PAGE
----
@openculture.com | 26 days ago

The First Professional Footage of Pink Floyd Gets Captured in a 1967 Documentary (and the Band Also Provides the Soundtrack)

British filmmaker and novelist Peter Whitehead has been credited with inventing the music video with his promo films for the Rolling Stones in the mid-60s. According to Ali Catterall and Simon Wells, authors of Your Face Here, a study of “British Cult Film since the Sixties,” Whi … | Continue reading


@openculture.com | 26 days ago

Monty Python’s Michael Palin Presents His Favorite Painting, J. M. W. Turner’s Rain, Steam and Speed

Of all the English comedians to have attained worldwide fame over the past half-century, Sir Michael Palin may be the most English of them all. It thus comes as no surprise that the National Gallery would ring him up and invite him to make a video about his favorite painting, nor … | Continue reading


@openculture.com | 26 days ago

Medieval Cats Behaving Badly: Kitties That Left Paw Prints … and Peed … on 15th Century Manuscripts

“The more things change, the more they stay the same.” –Jean-Baptiste Alphonse Karr (1808–90) When Emir O. Filipovic, a medievalist at the University of Sarajevo, Bosnia and Herzegovina, visited the State Archives of Dubrovnik, he stumbled upon something that will hardly surprise … | Continue reading


@openculture.com | 27 days ago

Why Medieval Bologna Was Full of Tall Towers, and What Happened to Them

Image by Toni Pecoraro, via Wikimedia Commons Go to practically any major city today, and you’ll notice that the buildings in certain areas are much taller than in others. That may sound trivially true, but what’s less obvious is that the height of those buildings tends to corres … | Continue reading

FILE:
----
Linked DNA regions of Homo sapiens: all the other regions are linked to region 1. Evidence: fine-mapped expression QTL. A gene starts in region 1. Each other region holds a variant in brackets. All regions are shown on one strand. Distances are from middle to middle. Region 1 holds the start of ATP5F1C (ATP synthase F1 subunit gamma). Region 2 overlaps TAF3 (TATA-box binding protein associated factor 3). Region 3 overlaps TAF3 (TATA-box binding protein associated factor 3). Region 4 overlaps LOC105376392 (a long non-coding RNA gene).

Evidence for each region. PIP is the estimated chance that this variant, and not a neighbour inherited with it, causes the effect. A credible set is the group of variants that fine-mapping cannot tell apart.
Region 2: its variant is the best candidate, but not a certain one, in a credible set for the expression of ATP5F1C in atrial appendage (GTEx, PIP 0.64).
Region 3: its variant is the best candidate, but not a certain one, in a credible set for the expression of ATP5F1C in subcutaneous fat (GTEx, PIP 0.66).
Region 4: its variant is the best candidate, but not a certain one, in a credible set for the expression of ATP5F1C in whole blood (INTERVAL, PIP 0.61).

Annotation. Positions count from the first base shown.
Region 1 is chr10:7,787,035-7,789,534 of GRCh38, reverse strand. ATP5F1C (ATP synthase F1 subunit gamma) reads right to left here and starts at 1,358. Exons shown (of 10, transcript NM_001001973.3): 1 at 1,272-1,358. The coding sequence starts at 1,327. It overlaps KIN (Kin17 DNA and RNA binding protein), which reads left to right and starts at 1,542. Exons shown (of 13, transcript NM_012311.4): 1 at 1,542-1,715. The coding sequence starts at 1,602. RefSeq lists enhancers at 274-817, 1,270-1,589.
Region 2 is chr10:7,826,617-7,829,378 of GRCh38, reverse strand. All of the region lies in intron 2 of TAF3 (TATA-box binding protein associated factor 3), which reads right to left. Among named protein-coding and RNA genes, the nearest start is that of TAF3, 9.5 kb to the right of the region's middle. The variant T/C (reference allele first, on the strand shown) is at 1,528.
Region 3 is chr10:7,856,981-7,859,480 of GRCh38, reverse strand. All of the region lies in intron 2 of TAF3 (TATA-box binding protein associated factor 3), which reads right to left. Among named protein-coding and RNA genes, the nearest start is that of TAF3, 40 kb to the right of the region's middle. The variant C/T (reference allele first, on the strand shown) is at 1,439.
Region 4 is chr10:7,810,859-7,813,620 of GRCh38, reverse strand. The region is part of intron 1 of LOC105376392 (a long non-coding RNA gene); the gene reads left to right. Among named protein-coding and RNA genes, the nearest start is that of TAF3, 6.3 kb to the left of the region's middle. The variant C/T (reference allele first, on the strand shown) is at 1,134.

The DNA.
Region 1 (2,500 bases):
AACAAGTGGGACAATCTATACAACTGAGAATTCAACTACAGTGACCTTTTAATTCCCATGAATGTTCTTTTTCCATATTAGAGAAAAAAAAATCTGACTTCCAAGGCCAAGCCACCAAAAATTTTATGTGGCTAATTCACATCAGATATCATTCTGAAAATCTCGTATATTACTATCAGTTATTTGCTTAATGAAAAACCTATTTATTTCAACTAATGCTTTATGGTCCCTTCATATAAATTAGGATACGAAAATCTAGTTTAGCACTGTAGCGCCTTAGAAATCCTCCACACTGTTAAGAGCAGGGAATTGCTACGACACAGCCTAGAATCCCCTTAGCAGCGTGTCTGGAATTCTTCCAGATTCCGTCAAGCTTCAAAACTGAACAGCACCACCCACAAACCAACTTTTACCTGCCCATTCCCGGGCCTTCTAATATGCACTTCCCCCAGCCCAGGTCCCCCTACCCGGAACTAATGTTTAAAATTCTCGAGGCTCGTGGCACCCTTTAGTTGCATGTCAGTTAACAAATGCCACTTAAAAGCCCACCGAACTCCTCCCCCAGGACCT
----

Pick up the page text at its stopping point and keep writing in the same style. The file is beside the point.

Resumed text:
@openculture.com | 27 days ago

Isaac Asimov Predicts the Future of Online Education in 1988–and It’s Now Coming True

“I have never let my schooling interfere with my education.” Though that line probably originated with a Canadian novelist called Grant Allen, it’s long been popularly attributed to his more colorful nineteenth-century contemporary Mark Twain. It isn’t hard to understand why it n … | Continue reading


@openculture.com | 28 days ago

Hear Leo Tolstoy Read From His Last Major Work in Four Languages, 1909

In years past, we’ve brought you rare recordings of Sigmund Freud and Jorge Luis Borges speaking in English. Today we present a remarkable series of recordings of the great Russian novelist Leo Tolstoy reading a passage from his book, Wise Thoughts for Every Day, in four language … | Continue reading


@openculture.com | 28 days ago

“The Virtues of Coffee” Explained in 1690 Ad: The Cure for Lethargy, Scurvy, Dropsy, Gout & More

According to many historians, the English Enlightenment may never have happened were it not for coffeehouses, the public sphere where poets, critics, philosophers, legal minds, and other intellectual gadflies regularly met to chatter about the pressing concerns of the day. And ye … | Continue reading